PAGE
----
ATJ: He is extremely detailed and he has a beautiful eye for that. It’s really nice to do that with a director. He has patience, a passion and I feel he cares more than most directors. There was a real back story. The fact that there was a toilet scene. It wasn’t in the script, and I think maybe he’s a plumber and he’s got this toilet outside that adds to his arrogance and cockiness and his ego. The green cowboy boots are something else. I used to call them my “Friday night going out boots.” He’s ready to go from bar to bar and drink.
A lot of these serial killers would keep a souvenir from their victims, I mentioned it to Tom, and we were on the same wavelength and I thought about wearing this plastic heart ring that you’d find in a kid’s magazine, but it was creepy as fuck. Tom said, to grow my nails out, the hair, and I slimmed out by losing 20 pounds in weight.
AD: You mentioned the toilet scene. What’s going through your head in that moment and when Tom says we’re going to do this scene?
ATJ: I just laughed, me completely naked on a toilet.
AD: Taking a shit none the less.
ATJ: He said, he had this great idea, your guy is a plumber with this toilet outside, and you’re taking this shit when they find you. I thought, cool. I was stark naked. He said, “I think you’re on the toilet, drinking a beer?” And I said, “Maybe I’m smoking a cigarette, so when they come along, I’m going to put it out between my bollocks or put it out in the toilet. Or spit.”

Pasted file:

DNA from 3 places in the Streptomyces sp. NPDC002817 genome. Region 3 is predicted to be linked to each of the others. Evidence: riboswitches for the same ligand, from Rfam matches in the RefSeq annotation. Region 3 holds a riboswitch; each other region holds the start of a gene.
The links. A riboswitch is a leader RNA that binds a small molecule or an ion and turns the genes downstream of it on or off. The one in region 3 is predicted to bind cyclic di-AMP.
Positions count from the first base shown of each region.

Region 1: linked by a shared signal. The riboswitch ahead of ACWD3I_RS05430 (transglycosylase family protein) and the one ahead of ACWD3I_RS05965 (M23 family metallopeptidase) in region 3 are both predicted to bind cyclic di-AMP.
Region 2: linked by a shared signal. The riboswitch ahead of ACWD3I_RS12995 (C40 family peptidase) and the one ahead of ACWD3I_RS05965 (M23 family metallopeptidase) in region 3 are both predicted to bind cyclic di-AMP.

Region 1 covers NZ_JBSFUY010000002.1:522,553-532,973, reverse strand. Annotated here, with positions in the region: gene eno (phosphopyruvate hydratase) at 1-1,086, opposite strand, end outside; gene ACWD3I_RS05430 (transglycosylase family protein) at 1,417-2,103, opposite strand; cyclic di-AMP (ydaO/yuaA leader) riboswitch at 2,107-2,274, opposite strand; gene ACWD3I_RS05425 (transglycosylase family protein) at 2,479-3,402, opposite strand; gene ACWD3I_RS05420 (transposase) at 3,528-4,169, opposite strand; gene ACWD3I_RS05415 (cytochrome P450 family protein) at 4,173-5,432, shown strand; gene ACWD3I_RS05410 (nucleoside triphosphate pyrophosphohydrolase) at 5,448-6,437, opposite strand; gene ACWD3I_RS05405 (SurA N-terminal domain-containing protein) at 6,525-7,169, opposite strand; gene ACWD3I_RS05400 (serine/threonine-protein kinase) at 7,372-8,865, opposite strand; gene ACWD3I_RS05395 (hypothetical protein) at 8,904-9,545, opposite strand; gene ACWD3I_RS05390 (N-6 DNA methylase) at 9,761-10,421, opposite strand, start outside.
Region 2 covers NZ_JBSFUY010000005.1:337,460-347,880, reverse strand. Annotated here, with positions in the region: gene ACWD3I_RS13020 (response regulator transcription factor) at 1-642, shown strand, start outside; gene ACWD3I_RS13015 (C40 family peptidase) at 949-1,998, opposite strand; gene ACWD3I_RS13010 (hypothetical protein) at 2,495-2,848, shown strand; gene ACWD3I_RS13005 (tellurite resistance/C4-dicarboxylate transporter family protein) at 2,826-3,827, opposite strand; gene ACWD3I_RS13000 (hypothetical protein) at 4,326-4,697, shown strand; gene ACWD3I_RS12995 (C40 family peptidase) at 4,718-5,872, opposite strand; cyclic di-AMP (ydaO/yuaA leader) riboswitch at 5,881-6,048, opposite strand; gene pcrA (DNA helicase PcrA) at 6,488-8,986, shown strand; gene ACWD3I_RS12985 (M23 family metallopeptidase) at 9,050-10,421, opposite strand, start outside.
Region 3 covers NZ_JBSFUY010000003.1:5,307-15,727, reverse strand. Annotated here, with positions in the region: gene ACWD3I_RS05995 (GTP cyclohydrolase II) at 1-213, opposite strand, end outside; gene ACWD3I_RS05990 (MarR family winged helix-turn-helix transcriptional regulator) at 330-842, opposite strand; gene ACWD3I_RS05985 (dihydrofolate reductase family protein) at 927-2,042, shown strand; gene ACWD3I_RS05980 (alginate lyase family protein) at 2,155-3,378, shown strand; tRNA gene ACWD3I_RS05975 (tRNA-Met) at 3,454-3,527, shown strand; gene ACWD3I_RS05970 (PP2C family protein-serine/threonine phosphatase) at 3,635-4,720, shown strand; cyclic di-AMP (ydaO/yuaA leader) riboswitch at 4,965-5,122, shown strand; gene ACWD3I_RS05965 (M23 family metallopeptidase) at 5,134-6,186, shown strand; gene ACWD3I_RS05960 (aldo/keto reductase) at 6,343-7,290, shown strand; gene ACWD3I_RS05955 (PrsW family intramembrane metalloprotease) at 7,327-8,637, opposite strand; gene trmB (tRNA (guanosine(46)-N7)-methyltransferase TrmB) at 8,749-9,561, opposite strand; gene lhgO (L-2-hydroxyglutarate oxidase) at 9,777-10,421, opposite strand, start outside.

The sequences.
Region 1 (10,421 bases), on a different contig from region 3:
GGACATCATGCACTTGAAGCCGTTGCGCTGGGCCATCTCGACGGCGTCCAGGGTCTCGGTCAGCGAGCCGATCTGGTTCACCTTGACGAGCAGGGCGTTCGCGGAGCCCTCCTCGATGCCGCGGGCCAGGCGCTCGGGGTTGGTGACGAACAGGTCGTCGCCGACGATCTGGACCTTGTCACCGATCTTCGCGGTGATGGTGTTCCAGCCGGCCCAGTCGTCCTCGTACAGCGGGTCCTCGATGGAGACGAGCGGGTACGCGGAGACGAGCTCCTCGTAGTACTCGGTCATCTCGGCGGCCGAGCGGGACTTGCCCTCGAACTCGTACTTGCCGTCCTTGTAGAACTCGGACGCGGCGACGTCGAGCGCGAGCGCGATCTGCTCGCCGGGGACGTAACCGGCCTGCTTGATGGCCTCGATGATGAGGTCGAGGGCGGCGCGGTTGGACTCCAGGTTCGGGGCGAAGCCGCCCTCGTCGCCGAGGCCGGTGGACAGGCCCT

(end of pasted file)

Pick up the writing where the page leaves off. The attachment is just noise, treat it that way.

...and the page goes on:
I didn’t think it all the way through because I went to wipe my ass. He said, “What are you doing? I don’t want to see that.” I told him, “Well, I’ve just taken a shit. I can’t not wipe my arse.” So we did it, it got kept in.
The funny thing is, a few takes in, this toilet has a few bundles of toilet paper in it, and I’ve lit this cigarette and I flick it between my legs, and I start feeling this burning smell and I felt the heat. I leaped off it, and almost set myself alight, and set a fire between my ass. There was no water in there obviously.
AD: You’re a Brit, how on earth did you play redneck so well?
ATJ: I’ve been to Austin, Texas. I spent time with a dialect coach. I was drilling it and staying with it. Acting for me is something where I want to build the voice, the look and the emotion. They all need time and preparation. I had put a few months in before.
AD: What did you think the first time you saw it on screen for the first time?
ATJ: It was beautifully shot. Seamus McGravey did a great job. It’s beautifully lit, it’s cinematic and artistic, and that comes down to Tom and Seamus and the contrast between Susan’s stark, sterile world compared to the elaborate dark thriller of the book. It’s incredible.
I was taken aback by some of the things I did. I thought, “Jesus Christ!” I looked at my wife and apologized.
Amy is mind-blowing and Jake is exceptional. One of my favorite scenes in the movie is with Laura Linney and Amy, and that scene popped out, and I thought, “Holy crap that’s a beautiful scene.”
The dialogue scenes with Amy and Laura, and Amy and Jake were just beautiful and natural.
Is there anything Tom can’t do?
AD: As it’s Halloween and you play a psycho, who are some of your favorite scary characters?
ATJ: DeNiro from Taxi Driver, and Jack Nicholson from The Shining.
Nocturnal Animals is released on November 23